The democratic rights of the Taiwanese masses including freedom of speech (up to a point), the right to vote (for capitalist politicians only), the right of workers to organize trade unions and to strike (again, subject to limitations), these are important if still fragile achievements from the standpoint of the workers’ movement. But these play no role in the calculations of US imperialism, which for four decades supported a brutal dictatorship in Taiwan.
High stakes conflict
For both Washington and Beijing, the stakes in this conflict are huge. Firstly, this concerns Taiwan’s critical role in the tech war between the two camps, due to the island’s overwhelming dominance of the global semiconductor industry. Taiwan makes 65 percent of the world’s chips and 92 percent of the most advanced chips. On 25 August, Biden signed the US$280 billion Chips and Science Act, which has been described as a “milestone” in the US-China tech war, with the aim of reviving US production of semiconductors.
But Taiwan’s significance goes far beyond technology. No capitalist government in China could acquiesce to Taiwanese independence. This would deal a crippling blow to its ability to rule over a centrifugal state, with pressures from Hong Kong, Xinjiang, Tibet, and other regions to reject control from Beijing.
During this year’s months-long lockdown of Shanghai, China’s largest and wealthiest city, calls for “Shanghai independence” surfaced on social media albeit on a small scale. A relatively more widespread phenomenon has been the belated outpouring of sympathy and understanding for the 2019 mass democracy protests in Hong Kong. Tensions between the regions and the center will become stronger as China’s economic malaise deepens, which is inevitable because the so-called economic miracle is over and a ‘Japanese chapter’ of low-to-zero growth has taken its place. Therefore, for Chinese imperialism the Taiwan issue is about the survival of their state, of capitalist rule, and the suppression of internal contradictions.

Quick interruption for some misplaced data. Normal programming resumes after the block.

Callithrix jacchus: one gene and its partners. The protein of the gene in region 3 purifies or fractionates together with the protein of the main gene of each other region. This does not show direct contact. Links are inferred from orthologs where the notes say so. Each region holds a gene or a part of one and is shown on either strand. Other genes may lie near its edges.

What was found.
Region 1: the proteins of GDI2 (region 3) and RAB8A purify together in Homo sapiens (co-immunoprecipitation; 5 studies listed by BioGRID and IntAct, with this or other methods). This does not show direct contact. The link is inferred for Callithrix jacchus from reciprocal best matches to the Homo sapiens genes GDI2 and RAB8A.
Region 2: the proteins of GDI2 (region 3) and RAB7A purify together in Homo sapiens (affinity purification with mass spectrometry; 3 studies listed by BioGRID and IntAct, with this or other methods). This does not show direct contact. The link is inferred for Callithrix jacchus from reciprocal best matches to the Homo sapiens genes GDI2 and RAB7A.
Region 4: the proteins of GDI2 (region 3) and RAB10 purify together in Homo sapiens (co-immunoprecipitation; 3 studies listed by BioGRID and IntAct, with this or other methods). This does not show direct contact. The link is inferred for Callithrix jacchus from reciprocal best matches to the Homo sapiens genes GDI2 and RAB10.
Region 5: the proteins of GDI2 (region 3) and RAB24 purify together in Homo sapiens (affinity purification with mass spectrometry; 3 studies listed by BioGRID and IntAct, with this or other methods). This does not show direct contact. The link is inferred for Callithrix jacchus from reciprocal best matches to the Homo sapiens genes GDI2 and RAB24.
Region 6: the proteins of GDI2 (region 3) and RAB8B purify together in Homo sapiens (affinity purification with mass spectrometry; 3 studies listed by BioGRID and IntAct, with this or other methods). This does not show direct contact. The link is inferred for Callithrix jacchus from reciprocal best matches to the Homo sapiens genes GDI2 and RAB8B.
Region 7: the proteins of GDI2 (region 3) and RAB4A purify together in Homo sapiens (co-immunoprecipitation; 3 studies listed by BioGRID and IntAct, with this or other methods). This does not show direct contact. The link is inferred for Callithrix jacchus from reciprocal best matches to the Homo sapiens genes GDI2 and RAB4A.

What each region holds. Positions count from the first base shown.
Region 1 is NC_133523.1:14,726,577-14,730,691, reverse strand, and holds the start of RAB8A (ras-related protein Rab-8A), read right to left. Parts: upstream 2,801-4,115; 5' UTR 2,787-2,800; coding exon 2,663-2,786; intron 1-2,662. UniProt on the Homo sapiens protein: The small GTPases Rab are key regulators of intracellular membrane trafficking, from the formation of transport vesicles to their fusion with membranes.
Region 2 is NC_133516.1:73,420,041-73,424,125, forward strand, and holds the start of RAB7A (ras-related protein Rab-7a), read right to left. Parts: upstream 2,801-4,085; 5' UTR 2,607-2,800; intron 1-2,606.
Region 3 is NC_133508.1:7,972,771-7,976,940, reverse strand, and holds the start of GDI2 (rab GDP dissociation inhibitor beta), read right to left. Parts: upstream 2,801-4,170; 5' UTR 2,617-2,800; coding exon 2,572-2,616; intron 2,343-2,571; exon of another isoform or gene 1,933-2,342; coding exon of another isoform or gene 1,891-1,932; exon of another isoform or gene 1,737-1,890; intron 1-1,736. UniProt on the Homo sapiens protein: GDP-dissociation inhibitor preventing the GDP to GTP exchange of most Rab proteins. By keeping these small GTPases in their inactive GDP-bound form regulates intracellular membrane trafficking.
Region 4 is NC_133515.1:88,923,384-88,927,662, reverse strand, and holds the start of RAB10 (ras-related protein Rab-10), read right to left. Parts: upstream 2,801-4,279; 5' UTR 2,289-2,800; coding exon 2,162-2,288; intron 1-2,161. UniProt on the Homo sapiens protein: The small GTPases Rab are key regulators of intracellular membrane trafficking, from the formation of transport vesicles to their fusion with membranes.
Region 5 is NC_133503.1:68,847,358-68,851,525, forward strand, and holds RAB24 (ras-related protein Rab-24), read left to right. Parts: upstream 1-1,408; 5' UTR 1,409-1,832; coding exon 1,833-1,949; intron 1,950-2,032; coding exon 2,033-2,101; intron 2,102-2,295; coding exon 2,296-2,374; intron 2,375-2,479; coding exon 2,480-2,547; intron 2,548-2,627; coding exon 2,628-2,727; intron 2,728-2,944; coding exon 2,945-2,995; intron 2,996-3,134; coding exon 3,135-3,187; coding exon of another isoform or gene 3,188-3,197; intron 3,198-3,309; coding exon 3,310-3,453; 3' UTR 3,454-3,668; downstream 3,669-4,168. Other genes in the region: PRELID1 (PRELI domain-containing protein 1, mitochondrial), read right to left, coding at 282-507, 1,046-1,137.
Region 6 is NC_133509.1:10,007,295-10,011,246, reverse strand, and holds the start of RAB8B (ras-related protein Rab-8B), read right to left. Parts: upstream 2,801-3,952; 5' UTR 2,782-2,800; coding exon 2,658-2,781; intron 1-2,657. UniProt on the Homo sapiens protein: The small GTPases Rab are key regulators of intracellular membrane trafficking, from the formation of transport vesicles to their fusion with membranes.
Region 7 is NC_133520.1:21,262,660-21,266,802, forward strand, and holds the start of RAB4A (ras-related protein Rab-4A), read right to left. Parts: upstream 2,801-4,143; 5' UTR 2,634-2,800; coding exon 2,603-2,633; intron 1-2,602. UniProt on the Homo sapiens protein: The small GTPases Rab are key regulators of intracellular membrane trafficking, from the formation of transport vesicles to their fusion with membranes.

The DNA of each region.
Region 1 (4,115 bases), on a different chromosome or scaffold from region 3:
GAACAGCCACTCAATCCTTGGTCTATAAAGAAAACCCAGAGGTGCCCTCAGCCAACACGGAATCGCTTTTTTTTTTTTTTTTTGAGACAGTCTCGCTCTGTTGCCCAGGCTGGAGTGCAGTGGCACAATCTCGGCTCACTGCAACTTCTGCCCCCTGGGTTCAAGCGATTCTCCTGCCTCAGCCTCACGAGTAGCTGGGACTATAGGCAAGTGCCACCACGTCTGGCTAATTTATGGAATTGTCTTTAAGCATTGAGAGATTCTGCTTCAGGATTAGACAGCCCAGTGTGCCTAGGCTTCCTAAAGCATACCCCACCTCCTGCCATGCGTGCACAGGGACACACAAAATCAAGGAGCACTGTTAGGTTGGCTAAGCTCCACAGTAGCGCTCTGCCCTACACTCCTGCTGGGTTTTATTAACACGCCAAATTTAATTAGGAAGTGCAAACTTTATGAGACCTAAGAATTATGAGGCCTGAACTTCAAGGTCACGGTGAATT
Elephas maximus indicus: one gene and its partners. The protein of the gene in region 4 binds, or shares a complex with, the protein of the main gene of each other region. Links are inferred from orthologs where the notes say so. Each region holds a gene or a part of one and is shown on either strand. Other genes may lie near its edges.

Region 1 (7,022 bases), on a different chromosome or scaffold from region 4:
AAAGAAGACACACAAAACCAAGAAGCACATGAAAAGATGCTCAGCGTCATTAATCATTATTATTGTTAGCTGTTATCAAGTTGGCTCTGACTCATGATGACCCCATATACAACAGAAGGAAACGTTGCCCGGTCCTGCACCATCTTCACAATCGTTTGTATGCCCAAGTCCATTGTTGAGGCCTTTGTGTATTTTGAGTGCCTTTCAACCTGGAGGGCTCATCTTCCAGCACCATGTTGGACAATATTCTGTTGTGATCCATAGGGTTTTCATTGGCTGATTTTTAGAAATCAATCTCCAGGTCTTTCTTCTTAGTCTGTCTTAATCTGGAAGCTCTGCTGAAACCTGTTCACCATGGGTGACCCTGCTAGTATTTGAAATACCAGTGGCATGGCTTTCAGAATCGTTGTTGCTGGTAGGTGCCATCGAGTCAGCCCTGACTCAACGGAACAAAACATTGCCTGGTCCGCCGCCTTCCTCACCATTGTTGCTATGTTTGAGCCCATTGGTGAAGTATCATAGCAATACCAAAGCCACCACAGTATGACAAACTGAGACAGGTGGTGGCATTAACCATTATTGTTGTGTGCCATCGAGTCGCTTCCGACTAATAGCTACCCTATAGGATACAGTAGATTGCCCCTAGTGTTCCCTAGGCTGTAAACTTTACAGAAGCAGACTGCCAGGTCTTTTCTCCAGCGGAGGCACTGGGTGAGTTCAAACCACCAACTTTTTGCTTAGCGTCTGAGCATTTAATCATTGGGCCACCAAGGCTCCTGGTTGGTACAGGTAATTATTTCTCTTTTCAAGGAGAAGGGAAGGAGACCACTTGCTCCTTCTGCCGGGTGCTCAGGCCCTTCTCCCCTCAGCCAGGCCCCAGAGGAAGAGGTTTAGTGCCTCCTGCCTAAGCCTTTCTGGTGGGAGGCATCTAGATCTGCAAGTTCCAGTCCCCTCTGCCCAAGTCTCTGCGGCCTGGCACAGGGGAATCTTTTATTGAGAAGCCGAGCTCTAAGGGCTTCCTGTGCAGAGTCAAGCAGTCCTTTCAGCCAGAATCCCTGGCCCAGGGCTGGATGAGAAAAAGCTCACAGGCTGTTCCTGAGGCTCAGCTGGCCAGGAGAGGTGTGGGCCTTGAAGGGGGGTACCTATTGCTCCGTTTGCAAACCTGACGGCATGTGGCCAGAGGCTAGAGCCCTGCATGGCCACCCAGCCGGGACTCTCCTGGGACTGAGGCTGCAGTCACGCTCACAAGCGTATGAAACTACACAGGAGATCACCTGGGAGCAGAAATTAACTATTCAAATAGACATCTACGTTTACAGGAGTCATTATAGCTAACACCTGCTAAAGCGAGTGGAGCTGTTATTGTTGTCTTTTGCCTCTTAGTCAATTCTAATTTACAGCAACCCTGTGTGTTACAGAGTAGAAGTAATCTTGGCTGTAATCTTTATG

For the US side, the contest also has an existential character. Its Cold War strategy aims to shore up America’s post-1945 dominance in the Indo-Pacific, the decisive region of global capitalism in the 21st Century. The loss of Taiwan – its subjugation by the Beijing regime – would represent a historic defeat for US imperialism with far greater repercussions than its humiliation in the Vietnam war. Such an outcome would force a dramatic power realignment of states and governments across the Indo-Pacific in China’s favor. America would find itself relegated to continental-power status.
To this end US imperialism, while in words still adhering to its blurry one China policy and other diplomatic protocols from the 1970s, is in practice shifting towards a strategy of “normalization” of Taiwan’s separate status, which of course was the point of Pelosi’s visit. This also explains Joe Biden’s series of supposed gaffes, in which the president has stated emphatically that the US would intervene militarily in the event of a Chinese invasion of Taiwan, only to be contradicted by his own officials. A policy of “strategic confusion” has thus supplanted the former “strategic ambiguity”.